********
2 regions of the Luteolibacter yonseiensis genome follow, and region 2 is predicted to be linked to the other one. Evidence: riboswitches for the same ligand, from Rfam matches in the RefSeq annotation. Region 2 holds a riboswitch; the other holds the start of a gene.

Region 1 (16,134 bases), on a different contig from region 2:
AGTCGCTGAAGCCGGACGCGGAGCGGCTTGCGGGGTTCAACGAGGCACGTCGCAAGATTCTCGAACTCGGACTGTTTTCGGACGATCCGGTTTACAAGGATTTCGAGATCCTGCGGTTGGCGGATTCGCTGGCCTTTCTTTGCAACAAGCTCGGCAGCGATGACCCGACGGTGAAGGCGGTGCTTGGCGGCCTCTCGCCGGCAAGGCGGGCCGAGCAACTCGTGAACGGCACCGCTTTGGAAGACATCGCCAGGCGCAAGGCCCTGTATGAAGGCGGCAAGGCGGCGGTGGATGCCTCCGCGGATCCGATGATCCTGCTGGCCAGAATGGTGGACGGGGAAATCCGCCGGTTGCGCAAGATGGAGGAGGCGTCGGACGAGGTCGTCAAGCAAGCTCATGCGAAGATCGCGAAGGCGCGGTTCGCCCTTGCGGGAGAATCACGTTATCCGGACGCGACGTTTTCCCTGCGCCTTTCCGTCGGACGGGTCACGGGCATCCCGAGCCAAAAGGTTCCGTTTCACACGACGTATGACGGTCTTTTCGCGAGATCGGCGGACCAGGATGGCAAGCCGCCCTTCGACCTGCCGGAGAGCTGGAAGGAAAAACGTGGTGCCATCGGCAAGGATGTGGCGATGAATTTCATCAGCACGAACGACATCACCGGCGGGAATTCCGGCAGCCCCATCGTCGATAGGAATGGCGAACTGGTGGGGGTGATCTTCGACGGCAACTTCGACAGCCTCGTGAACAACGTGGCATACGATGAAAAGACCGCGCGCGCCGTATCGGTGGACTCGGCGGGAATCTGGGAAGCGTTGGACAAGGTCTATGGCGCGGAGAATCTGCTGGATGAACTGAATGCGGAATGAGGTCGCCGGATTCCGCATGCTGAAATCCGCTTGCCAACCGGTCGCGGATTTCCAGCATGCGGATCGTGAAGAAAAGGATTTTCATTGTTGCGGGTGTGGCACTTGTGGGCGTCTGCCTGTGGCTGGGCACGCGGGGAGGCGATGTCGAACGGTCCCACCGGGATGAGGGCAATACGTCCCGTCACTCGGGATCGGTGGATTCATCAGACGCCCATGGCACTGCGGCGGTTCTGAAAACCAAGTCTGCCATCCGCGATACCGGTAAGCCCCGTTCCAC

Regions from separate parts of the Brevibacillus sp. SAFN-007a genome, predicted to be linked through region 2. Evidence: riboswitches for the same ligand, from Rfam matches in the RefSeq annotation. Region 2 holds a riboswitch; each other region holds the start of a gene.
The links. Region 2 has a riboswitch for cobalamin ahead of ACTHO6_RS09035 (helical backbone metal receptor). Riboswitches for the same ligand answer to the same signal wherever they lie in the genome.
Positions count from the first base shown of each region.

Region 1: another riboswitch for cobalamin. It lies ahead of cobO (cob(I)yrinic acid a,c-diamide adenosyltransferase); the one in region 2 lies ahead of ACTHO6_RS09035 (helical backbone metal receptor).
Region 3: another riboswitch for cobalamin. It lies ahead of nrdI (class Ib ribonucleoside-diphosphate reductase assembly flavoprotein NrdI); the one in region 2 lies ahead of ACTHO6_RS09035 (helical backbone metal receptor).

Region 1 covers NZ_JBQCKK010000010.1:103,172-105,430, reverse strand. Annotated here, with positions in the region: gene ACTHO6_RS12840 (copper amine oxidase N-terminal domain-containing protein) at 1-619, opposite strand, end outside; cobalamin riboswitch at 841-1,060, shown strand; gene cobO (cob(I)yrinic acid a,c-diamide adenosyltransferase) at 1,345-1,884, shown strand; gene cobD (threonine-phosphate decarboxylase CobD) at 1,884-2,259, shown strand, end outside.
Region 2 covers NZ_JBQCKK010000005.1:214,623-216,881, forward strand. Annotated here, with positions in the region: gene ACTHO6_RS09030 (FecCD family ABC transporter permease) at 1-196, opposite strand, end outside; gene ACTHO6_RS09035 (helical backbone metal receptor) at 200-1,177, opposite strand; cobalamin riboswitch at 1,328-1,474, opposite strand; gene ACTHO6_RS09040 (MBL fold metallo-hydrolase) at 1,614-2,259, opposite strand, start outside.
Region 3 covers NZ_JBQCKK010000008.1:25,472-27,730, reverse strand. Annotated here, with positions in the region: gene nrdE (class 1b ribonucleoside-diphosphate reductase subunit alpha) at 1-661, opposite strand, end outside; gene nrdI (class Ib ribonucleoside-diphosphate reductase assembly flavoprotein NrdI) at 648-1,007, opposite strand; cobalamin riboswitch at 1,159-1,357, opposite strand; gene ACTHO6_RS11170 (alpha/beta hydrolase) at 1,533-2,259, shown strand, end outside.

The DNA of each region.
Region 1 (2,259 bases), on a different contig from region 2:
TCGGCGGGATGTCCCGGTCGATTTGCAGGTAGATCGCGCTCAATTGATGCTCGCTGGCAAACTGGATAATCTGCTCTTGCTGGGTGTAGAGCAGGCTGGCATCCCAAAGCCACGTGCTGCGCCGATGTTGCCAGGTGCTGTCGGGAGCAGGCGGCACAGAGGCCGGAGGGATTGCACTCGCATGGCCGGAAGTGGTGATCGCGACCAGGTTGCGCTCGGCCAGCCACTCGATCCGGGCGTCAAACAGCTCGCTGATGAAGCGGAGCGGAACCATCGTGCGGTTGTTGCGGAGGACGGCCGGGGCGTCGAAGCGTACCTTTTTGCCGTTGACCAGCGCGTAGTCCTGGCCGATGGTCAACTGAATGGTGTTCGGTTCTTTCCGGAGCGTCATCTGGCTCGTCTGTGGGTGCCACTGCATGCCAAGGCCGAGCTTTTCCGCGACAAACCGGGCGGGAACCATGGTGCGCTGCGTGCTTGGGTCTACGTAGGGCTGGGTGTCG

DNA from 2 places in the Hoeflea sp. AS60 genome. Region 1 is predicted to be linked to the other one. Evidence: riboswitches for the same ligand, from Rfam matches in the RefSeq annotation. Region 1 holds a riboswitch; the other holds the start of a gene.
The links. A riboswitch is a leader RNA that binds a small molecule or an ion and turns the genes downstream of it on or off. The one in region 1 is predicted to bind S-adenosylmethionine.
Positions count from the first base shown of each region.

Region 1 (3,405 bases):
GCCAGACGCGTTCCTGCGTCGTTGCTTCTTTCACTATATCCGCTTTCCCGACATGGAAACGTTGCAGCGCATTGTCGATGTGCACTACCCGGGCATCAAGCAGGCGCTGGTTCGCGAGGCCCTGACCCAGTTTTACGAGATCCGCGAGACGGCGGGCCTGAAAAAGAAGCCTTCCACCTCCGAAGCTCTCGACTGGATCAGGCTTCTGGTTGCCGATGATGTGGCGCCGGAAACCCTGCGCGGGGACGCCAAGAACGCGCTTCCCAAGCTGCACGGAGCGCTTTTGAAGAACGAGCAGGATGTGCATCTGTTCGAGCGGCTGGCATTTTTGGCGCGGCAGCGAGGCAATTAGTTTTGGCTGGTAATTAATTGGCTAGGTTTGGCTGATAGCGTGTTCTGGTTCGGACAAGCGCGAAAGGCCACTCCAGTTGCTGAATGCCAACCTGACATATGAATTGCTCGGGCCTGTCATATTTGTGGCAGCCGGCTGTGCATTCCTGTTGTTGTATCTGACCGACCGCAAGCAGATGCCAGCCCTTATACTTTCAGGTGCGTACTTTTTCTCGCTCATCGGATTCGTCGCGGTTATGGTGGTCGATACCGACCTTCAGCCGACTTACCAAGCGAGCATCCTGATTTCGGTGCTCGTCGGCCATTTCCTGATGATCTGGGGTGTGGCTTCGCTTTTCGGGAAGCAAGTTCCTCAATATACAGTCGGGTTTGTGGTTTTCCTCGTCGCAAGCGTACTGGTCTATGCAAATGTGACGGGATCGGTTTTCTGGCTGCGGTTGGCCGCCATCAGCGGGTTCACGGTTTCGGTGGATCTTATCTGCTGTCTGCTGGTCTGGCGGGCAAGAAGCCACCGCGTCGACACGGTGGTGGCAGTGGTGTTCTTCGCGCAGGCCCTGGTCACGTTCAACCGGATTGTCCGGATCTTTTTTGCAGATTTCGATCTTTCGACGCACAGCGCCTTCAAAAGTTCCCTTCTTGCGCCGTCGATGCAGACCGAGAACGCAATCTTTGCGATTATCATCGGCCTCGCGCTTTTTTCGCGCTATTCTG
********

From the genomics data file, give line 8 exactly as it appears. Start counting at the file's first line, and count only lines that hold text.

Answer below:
Region 3: another riboswitch for cobalamin. It lies ahead of nrdI (class Ib ribonucleoside-diphosphate reductase assembly flavoprotein NrdI); the one in region 2 lies ahead of ACTHO6_RS09035 (helical backbone metal receptor).